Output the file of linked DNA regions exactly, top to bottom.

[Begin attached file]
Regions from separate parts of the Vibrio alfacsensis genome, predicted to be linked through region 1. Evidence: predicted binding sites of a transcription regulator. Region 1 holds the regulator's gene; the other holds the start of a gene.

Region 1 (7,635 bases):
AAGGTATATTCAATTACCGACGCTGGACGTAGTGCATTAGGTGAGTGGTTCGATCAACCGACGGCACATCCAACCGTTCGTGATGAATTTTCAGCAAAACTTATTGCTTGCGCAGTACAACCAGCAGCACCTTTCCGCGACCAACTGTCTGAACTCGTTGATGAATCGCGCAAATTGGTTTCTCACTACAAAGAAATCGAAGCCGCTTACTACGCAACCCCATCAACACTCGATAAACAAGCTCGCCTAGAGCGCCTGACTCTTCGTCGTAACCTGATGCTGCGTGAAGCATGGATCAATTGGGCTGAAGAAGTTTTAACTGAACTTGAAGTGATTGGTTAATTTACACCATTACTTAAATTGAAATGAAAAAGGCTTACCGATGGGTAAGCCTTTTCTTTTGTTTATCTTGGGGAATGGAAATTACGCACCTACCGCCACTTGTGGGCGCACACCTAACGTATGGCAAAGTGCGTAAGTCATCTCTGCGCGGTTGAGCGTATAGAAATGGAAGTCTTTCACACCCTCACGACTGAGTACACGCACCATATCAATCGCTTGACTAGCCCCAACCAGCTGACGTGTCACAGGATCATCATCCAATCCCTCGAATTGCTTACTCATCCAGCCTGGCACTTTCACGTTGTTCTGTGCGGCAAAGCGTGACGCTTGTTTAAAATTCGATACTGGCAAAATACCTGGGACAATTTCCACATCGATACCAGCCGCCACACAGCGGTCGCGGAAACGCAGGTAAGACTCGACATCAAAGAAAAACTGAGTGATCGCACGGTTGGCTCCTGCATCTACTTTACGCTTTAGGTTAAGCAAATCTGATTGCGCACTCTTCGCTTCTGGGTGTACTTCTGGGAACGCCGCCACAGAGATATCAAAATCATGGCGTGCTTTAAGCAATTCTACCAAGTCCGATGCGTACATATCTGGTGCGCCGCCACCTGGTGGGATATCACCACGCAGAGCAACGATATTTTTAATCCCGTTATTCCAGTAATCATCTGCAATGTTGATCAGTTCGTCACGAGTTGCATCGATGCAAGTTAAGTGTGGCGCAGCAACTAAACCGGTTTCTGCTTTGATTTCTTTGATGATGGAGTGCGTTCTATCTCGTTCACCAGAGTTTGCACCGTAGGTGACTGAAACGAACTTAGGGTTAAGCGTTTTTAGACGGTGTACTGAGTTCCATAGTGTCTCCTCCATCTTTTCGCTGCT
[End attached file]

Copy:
Regions from separate parts of the Vibrio alfacsensis genome, predicted to be linked through region 1. Evidence: predicted binding sites of a transcription regulator. Region 1 holds the regulator's gene; the other holds the start of a gene.

Region 1 (7,635 bases):
AAGGTATATTCAATTACCGACGCTGGACGTAGTGCATTAGGTGAGTGGTTCGATCAACCGACGGCACATCCAACCGTTCGTGATGAATTTTCAGCAAAACTTATTGCTTGCGCAGTACAACCAGCAGCACCTTTCCGCGACCAACTGTCTGAACTCGTTGATGAATCGCGCAAATTGGTTTCTCACTACAAAGAAATCGAAGCCGCTTACTACGCAACCCCATCAACACTCGATAAACAAGCTCGCCTAGAGCGCCTGACTCTTCGTCGTAACCTGATGCTGCGTGAAGCATGGATCAATTGGGCTGAAGAAGTTTTAACTGAACTTGAAGTGATTGGTTAATTTACACCATTACTTAAATTGAAATGAAAAAGGCTTACCGATGGGTAAGCCTTTTCTTTTGTTTATCTTGGGGAATGGAAATTACGCACCTACCGCCACTTGTGGGCGCACACCTAACGTATGGCAAAGTGCGTAAGTCATCTCTGCGCGGTTGAGCGTATAGAAATGGAAGTCTTTCACACCCTCACGACTGAGTACACGCACCATATCAATCGCTTGACTAGCCCCAACCAGCTGACGTGTCACAGGATCATCATCCAATCCCTCGAATTGCTTACTCATCCAGCCTGGCACTTTCACGTTGTTCTGTGCGGCAAAGCGTGACGCTTGTTTAAAATTCGATACTGGCAAAATACCTGGGACAATTTCCACATCGATACCAGCCGCCACACAGCGGTCGCGGAAACGCAGGTAAGACTCGACATCAAAGAAAAACTGAGTGATCGCACGGTTGGCTCCTGCATCTACTTTACGCTTTAGGTTAAGCAAATCTGATTGCGCACTCTTCGCTTCTGGGTGTACTTCTGGGAACGCCGCCACAGAGATATCAAAATCATGGCGTGCTTTAAGCAATTCTACCAAGTCCGATGCGTACATATCTGGTGCGCCGCCACCTGGTGGGATATCACCACGCAGAGCAACGATATTTTTAATCCCGTTATTCCAGTAATCATCTGCAATGTTGATCAGTTCGTCACGAGTTGCATCGATGCAAGTTAAGTGTGGCGCAGCAACTAAACCGGTTTCTGCTTTGATTTCTTTGATGATGGAGTGCGTTCTATCTCGTTCACCAGAGTTTGCACCGTAGGTGACTGAAACGAACTTAGGGTTAAGCGTTTTTAGACGGTGTACTGAGTTCCATAGTGTCTCCTCCATCTTTTCGCTGCT